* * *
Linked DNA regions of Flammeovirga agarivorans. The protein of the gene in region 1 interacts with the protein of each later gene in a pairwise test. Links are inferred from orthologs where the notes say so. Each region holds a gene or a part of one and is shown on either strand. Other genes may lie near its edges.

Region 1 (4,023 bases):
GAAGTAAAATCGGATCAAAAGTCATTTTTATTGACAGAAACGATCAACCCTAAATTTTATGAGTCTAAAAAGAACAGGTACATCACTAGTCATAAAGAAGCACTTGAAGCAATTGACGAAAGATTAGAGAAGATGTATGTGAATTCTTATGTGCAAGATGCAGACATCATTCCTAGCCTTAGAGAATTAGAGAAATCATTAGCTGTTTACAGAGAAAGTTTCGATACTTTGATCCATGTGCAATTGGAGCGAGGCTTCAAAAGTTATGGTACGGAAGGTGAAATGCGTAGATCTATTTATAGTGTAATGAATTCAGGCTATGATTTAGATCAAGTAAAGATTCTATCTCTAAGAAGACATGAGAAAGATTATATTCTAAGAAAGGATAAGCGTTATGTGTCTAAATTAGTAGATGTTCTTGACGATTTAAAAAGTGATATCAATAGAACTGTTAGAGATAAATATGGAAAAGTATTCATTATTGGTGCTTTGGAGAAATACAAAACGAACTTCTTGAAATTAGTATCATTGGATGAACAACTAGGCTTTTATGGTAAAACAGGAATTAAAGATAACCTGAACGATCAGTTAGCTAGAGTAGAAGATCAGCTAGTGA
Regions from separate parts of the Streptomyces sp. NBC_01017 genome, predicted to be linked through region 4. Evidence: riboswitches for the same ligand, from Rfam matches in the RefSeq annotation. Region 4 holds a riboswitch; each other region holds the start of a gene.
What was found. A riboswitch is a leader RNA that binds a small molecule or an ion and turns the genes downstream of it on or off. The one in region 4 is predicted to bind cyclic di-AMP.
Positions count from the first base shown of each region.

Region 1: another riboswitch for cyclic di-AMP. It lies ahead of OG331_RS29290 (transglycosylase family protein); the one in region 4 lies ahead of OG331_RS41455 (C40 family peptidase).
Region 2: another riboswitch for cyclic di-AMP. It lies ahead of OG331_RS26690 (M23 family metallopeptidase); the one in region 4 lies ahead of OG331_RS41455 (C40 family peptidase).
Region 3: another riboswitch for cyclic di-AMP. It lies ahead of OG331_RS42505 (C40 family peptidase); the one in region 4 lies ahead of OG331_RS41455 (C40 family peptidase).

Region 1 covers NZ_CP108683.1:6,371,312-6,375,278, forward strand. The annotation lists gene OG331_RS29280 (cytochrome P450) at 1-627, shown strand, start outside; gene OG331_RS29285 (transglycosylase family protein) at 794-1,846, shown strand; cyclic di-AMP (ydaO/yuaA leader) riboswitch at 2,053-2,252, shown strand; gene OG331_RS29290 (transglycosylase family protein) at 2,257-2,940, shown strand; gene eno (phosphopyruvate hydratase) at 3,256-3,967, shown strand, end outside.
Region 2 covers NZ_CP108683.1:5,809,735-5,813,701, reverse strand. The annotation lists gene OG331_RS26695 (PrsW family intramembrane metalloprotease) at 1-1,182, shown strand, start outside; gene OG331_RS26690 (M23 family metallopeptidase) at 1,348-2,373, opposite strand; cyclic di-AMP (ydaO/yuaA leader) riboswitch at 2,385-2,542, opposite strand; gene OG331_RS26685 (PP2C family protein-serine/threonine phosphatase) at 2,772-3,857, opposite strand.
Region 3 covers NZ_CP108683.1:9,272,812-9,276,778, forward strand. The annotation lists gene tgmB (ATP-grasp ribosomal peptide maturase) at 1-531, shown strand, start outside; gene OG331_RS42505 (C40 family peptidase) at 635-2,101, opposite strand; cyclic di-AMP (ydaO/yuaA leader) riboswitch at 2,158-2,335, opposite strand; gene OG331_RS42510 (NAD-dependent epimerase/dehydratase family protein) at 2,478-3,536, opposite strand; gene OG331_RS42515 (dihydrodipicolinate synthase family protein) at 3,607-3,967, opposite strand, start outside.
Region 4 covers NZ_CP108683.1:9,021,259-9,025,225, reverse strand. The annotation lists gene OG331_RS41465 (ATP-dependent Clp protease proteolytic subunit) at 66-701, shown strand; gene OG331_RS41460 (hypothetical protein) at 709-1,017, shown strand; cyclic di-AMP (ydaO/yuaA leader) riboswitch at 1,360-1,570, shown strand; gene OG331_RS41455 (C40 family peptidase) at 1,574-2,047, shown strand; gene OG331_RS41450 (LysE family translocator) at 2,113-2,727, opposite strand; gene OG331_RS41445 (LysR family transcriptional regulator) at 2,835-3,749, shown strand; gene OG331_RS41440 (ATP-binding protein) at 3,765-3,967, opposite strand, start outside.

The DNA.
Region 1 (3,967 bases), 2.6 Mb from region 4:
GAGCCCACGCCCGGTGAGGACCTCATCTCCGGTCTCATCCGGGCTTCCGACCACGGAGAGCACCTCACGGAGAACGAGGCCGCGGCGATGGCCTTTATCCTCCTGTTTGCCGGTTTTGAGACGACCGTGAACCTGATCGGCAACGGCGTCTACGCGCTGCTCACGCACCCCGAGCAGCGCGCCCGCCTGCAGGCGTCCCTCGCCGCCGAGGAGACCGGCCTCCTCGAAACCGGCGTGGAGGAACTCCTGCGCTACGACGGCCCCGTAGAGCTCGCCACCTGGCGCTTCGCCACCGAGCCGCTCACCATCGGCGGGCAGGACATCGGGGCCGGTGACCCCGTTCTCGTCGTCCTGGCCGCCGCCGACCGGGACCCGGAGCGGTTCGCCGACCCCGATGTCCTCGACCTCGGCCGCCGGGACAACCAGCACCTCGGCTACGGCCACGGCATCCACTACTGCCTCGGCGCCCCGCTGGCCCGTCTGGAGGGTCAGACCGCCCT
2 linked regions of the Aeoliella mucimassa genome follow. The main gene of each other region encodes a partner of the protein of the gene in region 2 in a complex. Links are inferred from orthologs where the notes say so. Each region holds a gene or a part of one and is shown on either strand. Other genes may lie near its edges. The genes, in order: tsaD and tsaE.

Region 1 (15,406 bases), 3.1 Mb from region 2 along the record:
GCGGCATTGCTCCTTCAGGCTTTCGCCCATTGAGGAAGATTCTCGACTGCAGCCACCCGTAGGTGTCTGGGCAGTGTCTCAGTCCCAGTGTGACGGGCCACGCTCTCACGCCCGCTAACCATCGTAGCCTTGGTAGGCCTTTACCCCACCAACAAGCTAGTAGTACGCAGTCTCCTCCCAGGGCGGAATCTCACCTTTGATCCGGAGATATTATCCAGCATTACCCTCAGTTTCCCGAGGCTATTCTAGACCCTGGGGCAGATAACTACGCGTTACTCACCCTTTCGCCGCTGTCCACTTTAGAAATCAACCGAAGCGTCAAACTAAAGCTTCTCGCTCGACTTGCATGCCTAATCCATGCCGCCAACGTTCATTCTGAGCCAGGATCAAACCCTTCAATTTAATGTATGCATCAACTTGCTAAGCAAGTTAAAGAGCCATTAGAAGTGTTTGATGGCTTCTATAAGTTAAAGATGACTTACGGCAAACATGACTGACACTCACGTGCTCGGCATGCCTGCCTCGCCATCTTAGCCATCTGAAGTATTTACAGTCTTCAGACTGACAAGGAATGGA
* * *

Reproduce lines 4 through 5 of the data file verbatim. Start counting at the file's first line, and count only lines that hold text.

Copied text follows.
Regions from separate parts of the Streptomyces sp. NBC_01017 genome, predicted to be linked through region 4. Evidence: riboswitches for the same ligand, from Rfam matches in the RefSeq annotation. Region 4 holds a riboswitch; each other region holds the start of a gene.
What was found. A riboswitch is a leader RNA that binds a small molecule or an ion and turns the genes downstream of it on or off. The one in region 4 is predicted to bind cyclic di-AMP.